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Commercial Training In The U.s.


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I would suggest logging it as dual, since:

(i) if you take a conservative route you can't be criticized, but if you take the liberal approach there will always be some who will say that your logbook contains improper or false entries; and

(ii) notwithstanding that FAR §61.51 has been around for quite a while, there remains considerable controversy in the USA regarding exactly which circumstances merit logging time as PIC (as one small example, see generally this article).

Just my two cents.

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Thanks for your reply Swingline, I think you make a good point about taking the conservative approach. The last thing I want is to have to defend myself for logging PIC time during an interview. I guess logging it as dual just means I'm going to have to fly a few more cross-countries to build PIC time.


Can PIC time be logged in a twin if you are multi-rated but flying with an instructor? I'm not sure under what circumstances Transport Canada allows multi-time to be logged as PIC.

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Hi FS,


Sure you can log it, provided only that you are:

(i) legally qualified to command multi-engine airplanes, and

(ii) actually acting as PIC.


In other words, to log PIC the instructor has to be considered just a passenger, and can't log any time him/herself. If you can negotiate that, great, although most instructors are jealous of their desire to log time, and many FBOs will not permit a rental pilot to rent a twin solo or with a passenger. :(


While this restrictive approach undoubtedly makes it difficult to acquire PIC time, really it all makes sense. Personally, I have always thought that it is a bit of a fraud to have two people simultaneously logging PIC: simple logic dictates that there can only be one commander at one time.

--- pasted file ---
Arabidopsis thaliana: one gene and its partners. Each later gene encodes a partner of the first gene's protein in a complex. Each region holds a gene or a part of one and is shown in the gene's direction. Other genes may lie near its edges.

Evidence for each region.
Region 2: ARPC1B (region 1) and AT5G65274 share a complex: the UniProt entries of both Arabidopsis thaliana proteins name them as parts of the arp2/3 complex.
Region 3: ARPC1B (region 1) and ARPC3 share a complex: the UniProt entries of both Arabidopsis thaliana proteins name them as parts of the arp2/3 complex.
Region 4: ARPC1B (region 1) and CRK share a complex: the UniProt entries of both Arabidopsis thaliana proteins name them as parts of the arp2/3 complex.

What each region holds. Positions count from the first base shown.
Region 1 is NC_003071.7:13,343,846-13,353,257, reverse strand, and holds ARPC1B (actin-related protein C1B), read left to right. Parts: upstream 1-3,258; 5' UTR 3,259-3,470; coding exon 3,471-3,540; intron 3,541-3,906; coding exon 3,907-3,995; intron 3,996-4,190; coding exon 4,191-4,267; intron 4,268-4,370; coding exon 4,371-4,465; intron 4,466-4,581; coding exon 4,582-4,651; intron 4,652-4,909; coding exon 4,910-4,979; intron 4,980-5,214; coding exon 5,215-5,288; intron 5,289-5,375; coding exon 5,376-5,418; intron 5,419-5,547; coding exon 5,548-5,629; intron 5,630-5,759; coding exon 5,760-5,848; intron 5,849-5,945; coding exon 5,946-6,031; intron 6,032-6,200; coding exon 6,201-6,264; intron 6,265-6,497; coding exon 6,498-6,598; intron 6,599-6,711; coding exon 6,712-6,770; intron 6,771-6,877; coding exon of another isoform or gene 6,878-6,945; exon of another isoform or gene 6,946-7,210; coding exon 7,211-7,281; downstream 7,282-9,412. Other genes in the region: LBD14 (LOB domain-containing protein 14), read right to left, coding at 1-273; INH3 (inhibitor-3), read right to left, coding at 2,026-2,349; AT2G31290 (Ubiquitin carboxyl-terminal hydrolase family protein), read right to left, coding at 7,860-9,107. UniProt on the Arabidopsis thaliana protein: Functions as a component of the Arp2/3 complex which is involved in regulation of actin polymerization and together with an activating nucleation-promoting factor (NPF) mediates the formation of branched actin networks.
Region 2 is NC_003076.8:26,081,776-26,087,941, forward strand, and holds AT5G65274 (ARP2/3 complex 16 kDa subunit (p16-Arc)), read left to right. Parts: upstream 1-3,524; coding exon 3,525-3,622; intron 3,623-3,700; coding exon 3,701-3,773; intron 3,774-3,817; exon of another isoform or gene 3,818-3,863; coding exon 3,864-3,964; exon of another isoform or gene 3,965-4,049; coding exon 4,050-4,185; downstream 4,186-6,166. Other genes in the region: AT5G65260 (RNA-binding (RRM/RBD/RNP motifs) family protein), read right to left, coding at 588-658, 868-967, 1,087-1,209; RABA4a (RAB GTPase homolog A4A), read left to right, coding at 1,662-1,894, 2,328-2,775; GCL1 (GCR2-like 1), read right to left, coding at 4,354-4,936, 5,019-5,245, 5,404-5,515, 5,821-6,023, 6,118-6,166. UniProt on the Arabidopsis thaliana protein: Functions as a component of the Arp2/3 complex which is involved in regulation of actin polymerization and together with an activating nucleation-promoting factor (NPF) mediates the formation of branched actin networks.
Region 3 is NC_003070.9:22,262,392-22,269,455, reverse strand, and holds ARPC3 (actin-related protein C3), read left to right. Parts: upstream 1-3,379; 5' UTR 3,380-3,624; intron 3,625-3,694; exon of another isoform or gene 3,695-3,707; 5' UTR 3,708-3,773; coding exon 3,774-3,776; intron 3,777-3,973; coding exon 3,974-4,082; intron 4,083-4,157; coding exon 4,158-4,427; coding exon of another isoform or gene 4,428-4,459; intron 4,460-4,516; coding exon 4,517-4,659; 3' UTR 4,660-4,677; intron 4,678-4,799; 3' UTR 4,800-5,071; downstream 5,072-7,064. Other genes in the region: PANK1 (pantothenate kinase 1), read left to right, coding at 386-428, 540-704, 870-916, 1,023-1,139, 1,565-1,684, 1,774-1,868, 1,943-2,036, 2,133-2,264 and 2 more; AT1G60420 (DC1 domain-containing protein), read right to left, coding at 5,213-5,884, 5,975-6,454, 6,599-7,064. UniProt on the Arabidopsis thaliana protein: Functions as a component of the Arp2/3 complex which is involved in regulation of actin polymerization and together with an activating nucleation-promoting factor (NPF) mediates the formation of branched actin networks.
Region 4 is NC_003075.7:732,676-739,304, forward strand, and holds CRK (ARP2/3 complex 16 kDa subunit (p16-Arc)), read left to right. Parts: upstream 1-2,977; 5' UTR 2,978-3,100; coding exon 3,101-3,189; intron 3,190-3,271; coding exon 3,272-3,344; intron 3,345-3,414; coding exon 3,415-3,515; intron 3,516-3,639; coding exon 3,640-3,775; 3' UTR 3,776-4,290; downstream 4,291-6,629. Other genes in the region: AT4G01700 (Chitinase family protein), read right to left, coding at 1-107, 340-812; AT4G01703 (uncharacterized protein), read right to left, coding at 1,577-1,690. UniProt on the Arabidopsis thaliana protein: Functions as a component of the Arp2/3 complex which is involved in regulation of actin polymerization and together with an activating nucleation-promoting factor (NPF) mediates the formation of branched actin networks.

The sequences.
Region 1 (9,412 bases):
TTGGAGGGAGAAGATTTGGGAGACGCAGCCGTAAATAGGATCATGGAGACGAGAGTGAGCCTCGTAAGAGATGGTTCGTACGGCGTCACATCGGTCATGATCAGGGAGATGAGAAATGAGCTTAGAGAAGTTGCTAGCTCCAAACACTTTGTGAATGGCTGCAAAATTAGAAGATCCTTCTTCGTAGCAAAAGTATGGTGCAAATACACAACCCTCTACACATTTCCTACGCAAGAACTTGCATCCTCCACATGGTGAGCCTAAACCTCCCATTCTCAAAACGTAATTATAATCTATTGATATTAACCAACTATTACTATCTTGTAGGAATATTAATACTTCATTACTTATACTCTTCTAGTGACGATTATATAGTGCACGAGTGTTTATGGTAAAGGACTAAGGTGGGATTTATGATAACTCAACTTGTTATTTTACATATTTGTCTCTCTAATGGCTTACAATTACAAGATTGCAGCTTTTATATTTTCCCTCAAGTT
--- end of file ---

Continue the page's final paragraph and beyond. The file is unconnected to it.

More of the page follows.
My rough definition would be: the PIC is the person who will take over in the event of an emergency, and who is ultimately answerable for the conduct and safety of the aircraft's flight. Usually that means the instructor; but just because someone is instructor rated doesn't prohibit them from going along for the ride, without any authority or responsibility (obviously, this must be agreed to prior to the flight, if the instructor-passenger will have access to the aircraft's controls).


Best of luck to you! :up: You're better off asking these questions than just assuming it can't be done, or making questionable entries in your logbook (that would require a lot of Liquid Paper, if you are subsequently challenged!)




P.S. In the U.K., they apparently have a category called "P1 under supervision", which I think is a bit of a non sequitur, but at least does away with the fiction of two aircraft commanders. See further this thread.

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